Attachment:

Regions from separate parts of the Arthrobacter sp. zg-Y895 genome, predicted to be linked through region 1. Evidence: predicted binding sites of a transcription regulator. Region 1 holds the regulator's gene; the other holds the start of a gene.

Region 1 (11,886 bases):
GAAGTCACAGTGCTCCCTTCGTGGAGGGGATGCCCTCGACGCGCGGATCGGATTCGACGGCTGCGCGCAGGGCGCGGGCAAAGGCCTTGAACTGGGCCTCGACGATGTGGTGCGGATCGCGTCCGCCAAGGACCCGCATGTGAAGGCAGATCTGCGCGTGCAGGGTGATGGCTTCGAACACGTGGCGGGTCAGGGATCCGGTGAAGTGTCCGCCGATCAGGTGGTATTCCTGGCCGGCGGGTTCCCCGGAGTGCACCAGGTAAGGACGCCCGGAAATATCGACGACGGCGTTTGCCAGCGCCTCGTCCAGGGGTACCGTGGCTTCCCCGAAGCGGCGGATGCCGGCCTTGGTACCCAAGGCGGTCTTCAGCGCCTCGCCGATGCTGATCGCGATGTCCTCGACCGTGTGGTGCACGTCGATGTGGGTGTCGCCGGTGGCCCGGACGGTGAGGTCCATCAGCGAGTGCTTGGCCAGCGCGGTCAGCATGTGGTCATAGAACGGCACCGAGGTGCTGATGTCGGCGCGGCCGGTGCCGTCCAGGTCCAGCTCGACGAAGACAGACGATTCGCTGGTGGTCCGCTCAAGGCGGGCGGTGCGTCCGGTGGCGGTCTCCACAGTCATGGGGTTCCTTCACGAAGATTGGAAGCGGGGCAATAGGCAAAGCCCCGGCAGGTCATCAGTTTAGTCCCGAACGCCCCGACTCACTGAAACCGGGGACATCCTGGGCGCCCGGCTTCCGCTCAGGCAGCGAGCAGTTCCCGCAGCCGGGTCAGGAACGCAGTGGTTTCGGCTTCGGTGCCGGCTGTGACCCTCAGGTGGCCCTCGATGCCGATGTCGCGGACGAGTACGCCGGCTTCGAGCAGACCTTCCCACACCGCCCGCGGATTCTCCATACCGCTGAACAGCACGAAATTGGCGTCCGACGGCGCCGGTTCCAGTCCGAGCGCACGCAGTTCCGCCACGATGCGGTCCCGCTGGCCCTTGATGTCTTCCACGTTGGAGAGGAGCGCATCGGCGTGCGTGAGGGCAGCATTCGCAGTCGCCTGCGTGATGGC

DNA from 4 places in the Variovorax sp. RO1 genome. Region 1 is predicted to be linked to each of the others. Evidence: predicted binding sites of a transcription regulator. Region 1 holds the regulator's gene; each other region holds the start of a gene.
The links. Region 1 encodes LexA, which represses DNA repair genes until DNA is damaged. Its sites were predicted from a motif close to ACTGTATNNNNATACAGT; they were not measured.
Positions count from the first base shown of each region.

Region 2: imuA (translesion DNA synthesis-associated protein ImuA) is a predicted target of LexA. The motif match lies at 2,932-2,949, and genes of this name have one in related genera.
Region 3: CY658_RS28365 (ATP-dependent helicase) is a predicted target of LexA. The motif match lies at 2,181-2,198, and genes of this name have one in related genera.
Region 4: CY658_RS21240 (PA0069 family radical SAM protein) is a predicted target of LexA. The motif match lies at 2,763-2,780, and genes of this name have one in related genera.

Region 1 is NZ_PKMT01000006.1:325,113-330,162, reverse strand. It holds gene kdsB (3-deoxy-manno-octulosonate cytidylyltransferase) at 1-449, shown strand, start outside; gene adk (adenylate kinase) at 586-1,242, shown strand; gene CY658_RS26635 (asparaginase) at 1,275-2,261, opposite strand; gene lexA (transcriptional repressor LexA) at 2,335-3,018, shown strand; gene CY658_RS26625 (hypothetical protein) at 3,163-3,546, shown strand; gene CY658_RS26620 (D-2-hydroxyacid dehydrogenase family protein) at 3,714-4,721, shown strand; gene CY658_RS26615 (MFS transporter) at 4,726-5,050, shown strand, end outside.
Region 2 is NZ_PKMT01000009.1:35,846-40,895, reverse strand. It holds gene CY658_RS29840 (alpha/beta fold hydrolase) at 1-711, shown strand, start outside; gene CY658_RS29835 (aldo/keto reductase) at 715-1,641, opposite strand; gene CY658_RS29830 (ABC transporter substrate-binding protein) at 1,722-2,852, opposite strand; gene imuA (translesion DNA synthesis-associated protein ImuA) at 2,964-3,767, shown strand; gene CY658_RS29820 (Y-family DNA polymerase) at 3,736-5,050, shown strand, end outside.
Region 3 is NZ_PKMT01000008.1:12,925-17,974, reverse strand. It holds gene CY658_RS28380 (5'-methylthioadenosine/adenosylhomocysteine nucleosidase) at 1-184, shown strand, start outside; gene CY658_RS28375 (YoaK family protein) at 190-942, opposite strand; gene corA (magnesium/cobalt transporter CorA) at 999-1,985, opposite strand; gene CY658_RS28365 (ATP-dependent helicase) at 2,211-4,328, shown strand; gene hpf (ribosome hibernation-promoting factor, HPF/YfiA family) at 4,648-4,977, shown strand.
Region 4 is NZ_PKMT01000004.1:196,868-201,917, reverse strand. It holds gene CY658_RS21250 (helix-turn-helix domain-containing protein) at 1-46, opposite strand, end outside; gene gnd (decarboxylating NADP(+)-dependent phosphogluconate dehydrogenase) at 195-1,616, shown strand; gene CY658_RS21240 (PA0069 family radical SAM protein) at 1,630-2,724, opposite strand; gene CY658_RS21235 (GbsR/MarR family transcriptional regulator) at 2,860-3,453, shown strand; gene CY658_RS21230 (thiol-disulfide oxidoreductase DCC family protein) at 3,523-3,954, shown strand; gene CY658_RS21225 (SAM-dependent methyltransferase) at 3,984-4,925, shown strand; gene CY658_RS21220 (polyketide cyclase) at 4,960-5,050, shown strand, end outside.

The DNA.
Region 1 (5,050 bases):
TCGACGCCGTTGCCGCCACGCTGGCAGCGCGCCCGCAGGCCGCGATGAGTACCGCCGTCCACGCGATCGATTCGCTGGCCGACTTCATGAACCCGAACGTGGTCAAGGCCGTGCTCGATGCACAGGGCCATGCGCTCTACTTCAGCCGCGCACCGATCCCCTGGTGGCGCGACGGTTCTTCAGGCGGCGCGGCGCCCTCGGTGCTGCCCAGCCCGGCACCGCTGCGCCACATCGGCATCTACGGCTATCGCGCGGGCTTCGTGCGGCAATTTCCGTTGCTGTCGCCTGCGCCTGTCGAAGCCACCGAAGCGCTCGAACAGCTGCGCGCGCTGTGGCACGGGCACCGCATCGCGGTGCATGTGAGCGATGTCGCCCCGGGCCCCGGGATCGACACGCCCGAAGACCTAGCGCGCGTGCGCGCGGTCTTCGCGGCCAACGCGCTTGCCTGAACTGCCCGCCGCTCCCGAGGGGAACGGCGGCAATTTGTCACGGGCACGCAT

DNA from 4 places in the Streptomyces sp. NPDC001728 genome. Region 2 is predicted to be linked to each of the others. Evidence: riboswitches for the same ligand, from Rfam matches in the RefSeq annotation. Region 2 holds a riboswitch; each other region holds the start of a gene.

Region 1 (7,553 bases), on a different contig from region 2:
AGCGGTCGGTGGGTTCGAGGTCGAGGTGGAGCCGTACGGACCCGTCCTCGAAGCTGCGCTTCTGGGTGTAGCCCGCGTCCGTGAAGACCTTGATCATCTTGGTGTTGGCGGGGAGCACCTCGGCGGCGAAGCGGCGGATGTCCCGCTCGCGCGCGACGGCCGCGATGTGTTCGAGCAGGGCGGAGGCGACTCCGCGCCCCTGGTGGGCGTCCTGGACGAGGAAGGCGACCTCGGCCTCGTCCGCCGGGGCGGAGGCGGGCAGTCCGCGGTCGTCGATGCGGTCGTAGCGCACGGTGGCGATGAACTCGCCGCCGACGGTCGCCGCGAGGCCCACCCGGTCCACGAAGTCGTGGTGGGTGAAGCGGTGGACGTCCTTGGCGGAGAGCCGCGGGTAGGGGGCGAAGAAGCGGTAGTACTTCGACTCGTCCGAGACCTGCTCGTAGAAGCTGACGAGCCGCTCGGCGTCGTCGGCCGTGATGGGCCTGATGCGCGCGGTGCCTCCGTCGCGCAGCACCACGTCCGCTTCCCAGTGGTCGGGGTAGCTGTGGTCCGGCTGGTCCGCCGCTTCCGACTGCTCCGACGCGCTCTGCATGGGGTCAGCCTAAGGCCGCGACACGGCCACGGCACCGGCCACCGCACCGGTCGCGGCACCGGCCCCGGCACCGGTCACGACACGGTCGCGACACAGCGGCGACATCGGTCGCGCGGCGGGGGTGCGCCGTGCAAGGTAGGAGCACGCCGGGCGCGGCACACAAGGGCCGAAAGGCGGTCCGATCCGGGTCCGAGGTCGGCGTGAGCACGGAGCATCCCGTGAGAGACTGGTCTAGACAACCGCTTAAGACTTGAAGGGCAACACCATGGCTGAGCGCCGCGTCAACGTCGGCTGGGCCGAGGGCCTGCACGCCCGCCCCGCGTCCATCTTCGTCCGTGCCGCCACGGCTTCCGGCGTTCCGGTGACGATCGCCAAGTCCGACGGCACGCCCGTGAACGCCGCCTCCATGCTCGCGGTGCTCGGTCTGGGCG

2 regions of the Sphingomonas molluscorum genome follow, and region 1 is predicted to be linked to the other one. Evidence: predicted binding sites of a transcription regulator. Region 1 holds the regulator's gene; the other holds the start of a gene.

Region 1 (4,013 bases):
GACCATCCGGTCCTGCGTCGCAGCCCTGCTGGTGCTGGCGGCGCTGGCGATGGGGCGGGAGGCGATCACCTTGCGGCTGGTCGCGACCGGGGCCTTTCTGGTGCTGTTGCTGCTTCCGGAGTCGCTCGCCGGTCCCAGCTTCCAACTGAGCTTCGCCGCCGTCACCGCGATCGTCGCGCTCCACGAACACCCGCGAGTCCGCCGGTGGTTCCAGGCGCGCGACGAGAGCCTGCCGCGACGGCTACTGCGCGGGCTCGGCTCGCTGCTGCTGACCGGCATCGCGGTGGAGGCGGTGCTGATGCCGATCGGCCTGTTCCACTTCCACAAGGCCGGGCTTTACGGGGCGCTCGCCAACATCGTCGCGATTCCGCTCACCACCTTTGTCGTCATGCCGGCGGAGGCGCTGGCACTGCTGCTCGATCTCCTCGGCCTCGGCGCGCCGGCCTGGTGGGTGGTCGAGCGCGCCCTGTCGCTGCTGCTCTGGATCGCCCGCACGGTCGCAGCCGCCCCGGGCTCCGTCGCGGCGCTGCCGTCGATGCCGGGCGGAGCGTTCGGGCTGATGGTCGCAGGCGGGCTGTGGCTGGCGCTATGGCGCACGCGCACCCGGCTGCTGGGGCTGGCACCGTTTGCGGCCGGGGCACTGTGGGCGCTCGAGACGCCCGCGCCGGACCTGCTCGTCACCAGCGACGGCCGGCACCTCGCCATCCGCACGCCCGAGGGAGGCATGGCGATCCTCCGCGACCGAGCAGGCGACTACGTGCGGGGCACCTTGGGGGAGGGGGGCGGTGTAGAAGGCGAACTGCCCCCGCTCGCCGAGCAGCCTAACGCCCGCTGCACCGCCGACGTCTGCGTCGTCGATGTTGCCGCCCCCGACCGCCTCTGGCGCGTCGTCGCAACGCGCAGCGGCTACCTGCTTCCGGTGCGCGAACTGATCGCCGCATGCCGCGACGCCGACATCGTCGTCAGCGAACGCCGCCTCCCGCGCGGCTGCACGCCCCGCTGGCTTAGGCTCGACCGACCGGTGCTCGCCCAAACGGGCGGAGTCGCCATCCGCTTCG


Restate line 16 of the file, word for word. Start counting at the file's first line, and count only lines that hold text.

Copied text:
TCGACGCCGTTGCCGCCACGCTGGCAGCGCGCCCGCAGGCCGCGATGAGTACCGCCGTCCACGCGATCGATTCGCTGGCCGACTTCATGAACCCGAACGTGGTCAAGGCCGTGCTCGATGCACAGGGCCATGCGCTCTACTTCAGCCGCGCACCGATCCCCTGGTGGCGCGACGGTTCTTCAGGCGGCGCGGCGCCCTCGGTGCTGCCCAGCCCGGCACCGCTGCGCCACATCGGCATCTACGGCTATCGCGCGGGCTTCGTGCGGCAATTTCCGTTGCTGTCGCCTGCGCCTGTCGAAGCCACCGAAGCGCTCGAACAGCTGCGCGCGCTGTGGCACGGGCACCGCATCGCGGTGCATGTGAGCGATGTCGCCCCGGGCCCCGGGATCGACACGCCCGAAGACCTAGCGCGCGTGCGCGCGGTCTTCGCGGCCAACGCGCTTGCCTGAACTGCCCGCCGCTCCCGAGGGGAACGGCGGCAATTTGTCACGGGCACGCAT